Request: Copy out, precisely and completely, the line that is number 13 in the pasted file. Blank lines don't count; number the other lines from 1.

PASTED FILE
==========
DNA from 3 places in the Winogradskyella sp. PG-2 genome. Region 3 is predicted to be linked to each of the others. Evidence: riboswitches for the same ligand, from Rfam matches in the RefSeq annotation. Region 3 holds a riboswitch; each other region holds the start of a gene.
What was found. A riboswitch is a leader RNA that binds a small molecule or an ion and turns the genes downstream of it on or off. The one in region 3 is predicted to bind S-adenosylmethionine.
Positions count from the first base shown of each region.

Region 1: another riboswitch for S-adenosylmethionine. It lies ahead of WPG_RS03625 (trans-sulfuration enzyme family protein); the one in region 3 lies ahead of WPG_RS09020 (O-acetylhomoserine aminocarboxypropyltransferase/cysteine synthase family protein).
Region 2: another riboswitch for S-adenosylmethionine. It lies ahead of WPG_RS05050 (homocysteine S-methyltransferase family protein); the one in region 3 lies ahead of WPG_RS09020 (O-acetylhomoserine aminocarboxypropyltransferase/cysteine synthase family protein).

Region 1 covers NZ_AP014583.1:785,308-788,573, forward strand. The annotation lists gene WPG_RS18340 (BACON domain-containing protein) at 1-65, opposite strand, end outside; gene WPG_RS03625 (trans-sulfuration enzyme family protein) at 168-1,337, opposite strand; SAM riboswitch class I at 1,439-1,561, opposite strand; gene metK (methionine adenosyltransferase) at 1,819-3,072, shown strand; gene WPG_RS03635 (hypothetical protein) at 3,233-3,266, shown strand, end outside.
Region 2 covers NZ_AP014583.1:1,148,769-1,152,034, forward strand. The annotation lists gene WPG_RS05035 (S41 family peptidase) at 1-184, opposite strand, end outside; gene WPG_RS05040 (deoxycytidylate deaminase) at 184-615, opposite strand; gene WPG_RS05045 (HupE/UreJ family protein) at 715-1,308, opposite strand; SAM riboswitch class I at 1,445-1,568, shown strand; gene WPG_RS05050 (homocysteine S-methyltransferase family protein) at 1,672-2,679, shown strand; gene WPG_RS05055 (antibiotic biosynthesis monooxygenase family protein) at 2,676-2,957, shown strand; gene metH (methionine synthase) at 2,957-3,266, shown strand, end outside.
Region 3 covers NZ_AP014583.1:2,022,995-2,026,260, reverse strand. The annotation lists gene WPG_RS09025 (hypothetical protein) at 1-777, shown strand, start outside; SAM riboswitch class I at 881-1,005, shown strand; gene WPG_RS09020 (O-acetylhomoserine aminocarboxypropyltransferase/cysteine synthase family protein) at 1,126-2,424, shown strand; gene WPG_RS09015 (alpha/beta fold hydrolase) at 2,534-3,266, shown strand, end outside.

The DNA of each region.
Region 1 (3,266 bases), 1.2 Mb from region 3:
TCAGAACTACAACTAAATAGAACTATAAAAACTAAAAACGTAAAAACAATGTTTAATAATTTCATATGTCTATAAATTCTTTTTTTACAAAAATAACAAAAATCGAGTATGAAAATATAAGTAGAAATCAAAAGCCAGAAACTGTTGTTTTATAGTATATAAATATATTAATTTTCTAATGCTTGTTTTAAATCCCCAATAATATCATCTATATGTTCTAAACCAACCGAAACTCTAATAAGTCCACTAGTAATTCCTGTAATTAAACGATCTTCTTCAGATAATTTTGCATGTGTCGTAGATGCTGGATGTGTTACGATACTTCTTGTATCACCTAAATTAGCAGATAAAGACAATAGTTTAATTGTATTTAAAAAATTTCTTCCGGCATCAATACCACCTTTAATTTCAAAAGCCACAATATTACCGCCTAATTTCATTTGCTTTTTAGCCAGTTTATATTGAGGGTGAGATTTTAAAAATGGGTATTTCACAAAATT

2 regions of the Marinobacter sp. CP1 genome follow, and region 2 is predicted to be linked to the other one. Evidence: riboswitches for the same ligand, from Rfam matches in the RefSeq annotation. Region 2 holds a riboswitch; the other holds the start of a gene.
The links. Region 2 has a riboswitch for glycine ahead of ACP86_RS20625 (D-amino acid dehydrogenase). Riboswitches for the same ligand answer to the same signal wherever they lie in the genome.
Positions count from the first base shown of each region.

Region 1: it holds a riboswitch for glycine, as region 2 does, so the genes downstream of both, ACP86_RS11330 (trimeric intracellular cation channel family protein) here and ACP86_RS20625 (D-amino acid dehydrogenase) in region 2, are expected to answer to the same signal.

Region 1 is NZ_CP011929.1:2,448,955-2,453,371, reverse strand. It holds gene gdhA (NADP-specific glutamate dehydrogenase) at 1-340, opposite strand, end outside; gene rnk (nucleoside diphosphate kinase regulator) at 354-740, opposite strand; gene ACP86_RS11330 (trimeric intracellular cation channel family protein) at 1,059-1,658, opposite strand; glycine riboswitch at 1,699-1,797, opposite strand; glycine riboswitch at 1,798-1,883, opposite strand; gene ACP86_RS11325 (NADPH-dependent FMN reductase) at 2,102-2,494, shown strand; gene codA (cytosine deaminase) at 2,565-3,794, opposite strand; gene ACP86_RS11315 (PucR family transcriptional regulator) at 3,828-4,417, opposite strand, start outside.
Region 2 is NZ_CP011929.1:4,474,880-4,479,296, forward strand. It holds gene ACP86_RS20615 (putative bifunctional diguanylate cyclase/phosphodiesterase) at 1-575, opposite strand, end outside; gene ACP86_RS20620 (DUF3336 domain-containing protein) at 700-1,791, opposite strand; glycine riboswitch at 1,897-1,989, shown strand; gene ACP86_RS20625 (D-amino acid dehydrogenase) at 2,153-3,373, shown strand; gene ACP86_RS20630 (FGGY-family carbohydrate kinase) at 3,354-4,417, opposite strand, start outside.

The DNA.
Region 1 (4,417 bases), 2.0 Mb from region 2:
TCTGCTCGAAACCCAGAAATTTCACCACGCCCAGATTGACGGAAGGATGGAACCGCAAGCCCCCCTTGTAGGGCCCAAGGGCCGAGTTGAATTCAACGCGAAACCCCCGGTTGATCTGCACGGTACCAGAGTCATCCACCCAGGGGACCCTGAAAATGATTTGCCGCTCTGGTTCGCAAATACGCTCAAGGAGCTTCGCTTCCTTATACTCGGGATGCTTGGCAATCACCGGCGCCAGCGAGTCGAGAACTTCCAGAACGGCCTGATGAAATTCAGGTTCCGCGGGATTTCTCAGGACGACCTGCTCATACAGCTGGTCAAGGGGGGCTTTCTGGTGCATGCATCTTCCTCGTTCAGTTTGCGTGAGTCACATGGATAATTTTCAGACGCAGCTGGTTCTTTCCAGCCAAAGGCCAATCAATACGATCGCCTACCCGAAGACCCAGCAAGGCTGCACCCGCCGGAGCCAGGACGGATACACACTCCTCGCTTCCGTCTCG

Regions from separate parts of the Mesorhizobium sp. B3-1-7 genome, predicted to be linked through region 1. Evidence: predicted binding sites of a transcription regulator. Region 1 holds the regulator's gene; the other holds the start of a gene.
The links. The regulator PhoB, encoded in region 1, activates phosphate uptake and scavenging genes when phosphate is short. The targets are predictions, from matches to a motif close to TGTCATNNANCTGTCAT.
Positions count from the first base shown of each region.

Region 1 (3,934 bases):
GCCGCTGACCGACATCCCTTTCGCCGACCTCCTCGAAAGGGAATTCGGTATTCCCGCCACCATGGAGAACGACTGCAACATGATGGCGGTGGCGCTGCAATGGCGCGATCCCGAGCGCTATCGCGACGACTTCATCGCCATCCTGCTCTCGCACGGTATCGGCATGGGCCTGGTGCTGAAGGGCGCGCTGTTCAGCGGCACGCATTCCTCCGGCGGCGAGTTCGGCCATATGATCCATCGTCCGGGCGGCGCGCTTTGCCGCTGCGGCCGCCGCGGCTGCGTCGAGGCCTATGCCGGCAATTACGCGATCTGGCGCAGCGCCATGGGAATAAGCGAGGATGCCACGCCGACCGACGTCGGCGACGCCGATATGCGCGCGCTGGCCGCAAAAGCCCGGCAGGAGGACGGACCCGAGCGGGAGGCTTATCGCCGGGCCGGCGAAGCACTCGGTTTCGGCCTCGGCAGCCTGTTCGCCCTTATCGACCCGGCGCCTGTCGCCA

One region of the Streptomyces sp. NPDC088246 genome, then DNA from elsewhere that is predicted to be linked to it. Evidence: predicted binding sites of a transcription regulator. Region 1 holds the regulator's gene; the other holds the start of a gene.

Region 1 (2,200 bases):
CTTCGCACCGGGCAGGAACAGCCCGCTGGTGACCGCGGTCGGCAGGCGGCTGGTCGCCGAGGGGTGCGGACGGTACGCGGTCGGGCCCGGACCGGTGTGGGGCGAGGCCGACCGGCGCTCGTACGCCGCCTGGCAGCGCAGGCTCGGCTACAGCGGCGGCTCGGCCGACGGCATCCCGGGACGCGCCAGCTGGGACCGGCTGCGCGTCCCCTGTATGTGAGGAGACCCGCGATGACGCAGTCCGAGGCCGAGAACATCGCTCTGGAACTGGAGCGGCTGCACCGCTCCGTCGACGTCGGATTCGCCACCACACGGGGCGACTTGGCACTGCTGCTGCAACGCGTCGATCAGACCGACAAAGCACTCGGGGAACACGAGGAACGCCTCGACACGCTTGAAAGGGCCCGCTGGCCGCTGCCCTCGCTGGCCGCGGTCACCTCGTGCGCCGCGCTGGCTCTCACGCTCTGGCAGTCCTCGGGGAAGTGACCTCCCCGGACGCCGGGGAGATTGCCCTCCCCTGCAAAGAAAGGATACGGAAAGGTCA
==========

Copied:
The links. Region 2 has a riboswitch for glycine ahead of ACP86_RS20625 (D-amino acid dehydrogenase). Riboswitches for the same ligand answer to the same signal wherever they lie in the genome.